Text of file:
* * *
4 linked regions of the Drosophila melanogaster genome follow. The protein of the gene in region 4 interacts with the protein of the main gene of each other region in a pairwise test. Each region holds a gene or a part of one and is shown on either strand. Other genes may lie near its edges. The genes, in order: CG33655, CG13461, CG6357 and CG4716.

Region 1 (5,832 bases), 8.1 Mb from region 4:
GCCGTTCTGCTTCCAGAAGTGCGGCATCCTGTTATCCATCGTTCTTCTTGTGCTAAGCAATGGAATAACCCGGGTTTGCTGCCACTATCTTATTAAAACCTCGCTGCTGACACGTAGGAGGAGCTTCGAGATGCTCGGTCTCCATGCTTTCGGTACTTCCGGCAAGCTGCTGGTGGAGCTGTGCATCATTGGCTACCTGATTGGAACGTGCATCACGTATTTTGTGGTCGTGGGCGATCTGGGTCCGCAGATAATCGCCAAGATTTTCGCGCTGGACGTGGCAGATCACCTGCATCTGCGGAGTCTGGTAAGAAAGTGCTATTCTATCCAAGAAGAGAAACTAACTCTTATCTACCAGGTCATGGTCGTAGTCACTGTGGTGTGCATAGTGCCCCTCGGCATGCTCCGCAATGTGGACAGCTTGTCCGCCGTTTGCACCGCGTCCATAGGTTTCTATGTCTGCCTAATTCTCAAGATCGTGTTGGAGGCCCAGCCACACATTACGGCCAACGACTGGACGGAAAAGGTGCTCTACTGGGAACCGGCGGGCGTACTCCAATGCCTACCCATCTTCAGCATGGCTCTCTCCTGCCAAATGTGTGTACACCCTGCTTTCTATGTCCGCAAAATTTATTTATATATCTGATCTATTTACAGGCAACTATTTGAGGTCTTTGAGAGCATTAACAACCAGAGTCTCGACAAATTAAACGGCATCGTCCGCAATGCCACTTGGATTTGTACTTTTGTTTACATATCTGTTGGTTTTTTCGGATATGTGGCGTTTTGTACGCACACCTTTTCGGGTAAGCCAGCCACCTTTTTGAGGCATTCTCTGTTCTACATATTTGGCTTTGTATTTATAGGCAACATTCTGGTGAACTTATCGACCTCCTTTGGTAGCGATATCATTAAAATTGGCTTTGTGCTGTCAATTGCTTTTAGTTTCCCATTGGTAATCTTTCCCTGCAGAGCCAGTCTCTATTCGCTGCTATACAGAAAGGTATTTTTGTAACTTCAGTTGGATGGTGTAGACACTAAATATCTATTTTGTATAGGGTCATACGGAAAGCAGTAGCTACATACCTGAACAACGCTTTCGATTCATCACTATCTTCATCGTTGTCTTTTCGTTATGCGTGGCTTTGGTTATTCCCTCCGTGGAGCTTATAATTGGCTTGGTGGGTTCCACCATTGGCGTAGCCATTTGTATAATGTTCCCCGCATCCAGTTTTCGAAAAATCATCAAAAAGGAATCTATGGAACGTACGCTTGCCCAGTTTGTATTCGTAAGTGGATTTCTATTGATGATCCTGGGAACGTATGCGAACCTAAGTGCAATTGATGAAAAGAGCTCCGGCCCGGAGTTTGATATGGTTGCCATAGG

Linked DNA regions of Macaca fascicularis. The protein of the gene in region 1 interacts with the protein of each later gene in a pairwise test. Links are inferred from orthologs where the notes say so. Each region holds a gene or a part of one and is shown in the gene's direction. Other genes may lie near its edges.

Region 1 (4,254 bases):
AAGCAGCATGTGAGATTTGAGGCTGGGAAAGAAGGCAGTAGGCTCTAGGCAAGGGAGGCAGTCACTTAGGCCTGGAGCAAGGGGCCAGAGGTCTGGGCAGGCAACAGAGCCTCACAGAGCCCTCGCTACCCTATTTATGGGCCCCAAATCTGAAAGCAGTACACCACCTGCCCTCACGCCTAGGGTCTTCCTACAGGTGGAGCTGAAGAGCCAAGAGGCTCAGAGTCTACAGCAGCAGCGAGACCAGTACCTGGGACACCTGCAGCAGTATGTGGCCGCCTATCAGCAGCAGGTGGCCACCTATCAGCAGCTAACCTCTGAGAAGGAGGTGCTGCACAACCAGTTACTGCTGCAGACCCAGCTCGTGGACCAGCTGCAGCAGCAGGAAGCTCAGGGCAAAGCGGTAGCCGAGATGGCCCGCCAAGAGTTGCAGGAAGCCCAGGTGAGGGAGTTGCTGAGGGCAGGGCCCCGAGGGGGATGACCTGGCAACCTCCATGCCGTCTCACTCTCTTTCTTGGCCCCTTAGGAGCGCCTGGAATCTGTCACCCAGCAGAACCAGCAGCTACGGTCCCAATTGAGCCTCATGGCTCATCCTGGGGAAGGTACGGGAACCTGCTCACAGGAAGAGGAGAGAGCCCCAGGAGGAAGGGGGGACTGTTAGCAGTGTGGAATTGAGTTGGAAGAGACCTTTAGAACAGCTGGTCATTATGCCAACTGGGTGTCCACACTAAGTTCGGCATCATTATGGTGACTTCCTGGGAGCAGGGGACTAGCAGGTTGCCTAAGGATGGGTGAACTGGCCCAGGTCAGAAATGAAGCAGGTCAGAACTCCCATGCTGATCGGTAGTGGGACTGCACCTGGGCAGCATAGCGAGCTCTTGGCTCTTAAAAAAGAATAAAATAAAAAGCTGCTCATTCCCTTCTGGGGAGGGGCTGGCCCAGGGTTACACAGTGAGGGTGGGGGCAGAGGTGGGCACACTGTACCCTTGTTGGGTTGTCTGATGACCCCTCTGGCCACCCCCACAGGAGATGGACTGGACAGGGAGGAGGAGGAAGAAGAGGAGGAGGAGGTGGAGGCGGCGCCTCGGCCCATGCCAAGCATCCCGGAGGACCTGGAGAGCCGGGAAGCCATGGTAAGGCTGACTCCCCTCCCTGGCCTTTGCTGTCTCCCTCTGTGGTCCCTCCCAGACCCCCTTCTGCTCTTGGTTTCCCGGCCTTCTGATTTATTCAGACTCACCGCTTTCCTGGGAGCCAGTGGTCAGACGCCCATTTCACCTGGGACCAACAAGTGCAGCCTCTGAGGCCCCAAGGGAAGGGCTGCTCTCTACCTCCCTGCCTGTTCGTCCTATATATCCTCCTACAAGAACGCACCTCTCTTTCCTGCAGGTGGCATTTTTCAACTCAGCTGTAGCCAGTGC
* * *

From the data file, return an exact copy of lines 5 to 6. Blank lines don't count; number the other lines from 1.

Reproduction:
Region 1 (4,254 bases):
AAGCAGCATGTGAGATTTGAGGCTGGGAAAGAAGGCAGTAGGCTCTAGGCAAGGGAGGCAGTCACTTAGGCCTGGAGCAAGGGGCCAGAGGTCTGGGCAGGCAACAGAGCCTCACAGAGCCCTCGCTACCCTATTTATGGGCCCCAAATCTGAAAGCAGTACACCACCTGCCCTCACGCCTAGGGTCTTCCTACAGGTGGAGCTGAAGAGCCAAGAGGCTCAGAGTCTACAGCAGCAGCGAGACCAGTACCTGGGACACCTGCAGCAGTATGTGGCCGCCTATCAGCAGCAGGTGGCCACCTATCAGCAGCTAACCTCTGAGAAGGAGGTGCTGCACAACCAGTTACTGCTGCAGACCCAGCTCGTGGACCAGCTGCAGCAGCAGGAAGCTCAGGGCAAAGCGGTAGCCGAGATGGCCCGCCAAGAGTTGCAGGAAGCCCAGGTGAGGGAGTTGCTGAGGGCAGGGCCCCGAGGGGGATGACCTGGCAACCTCCATGCCGTCTCACTCTCTTTCTTGGCCCCTTAGGAGCGCCTGGAATCTGTCACCCAGCAGAACCAGCAGCTACGGTCCCAATTGAGCCTCATGGCTCATCCTGGGGAAGGTACGGGAACCTGCTCACAGGAAGAGGAGAGAGCCCCAGGAGGAAGGGGGGACTGTTAGCAGTGTGGAATTGAGTTGGAAGAGACCTTTAGAACAGCTGGTCATTATGCCAACTGGGTGTCCACACTAAGTTCGGCATCATTATGGTGACTTCCTGGGAGCAGGGGACTAGCAGGTTGCCTAAGGATGGGTGAACTGGCCCAGGTCAGAAATGAAGCAGGTCAGAACTCCCATGCTGATCGGTAGTGGGACTGCACCTGGGCAGCATAGCGAGCTCTTGGCTCTTAAAAAAGAATAAAATAAAAAGCTGCTCATTCCCTTCTGGGGAGGGGCTGGCCCAGGGTTACACAGTGAGGGTGGGGGCAGAGGTGGGCACACTGTACCCTTGTTGGGTTGTCTGATGACCCCTCTGGCCACCCCCACAGGAGATGGACTGGACAGGGAGGAGGAGGAAGAAGAGGAGGAGGAGGTGGAGGCGGCGCCTCGGCCCATGCCAAGCATCCCGGAGGACCTGGAGAGCCGGGAAGCCATGGTAAGGCTGACTCCCCTCCCTGGCCTTTGCTGTCTCCCTCTGTGGTCCCTCCCAGACCCCCTTCTGCTCTTGGTTTCCCGGCCTTCTGATTTATTCAGACTCACCGCTTTCCTGGGAGCCAGTGGTCAGACGCCCATTTCACCTGGGACCAACAAGTGCAGCCTCTGAGGCCCCAAGGGAAGGGCTGCTCTCTACCTCCCTGCCTGTTCGTCCTATATATCCTCCTACAAGAACGCACCTCTCTTTCCTGCAGGTGGCATTTTTCAACTCAGCTGTAGCCAGTGC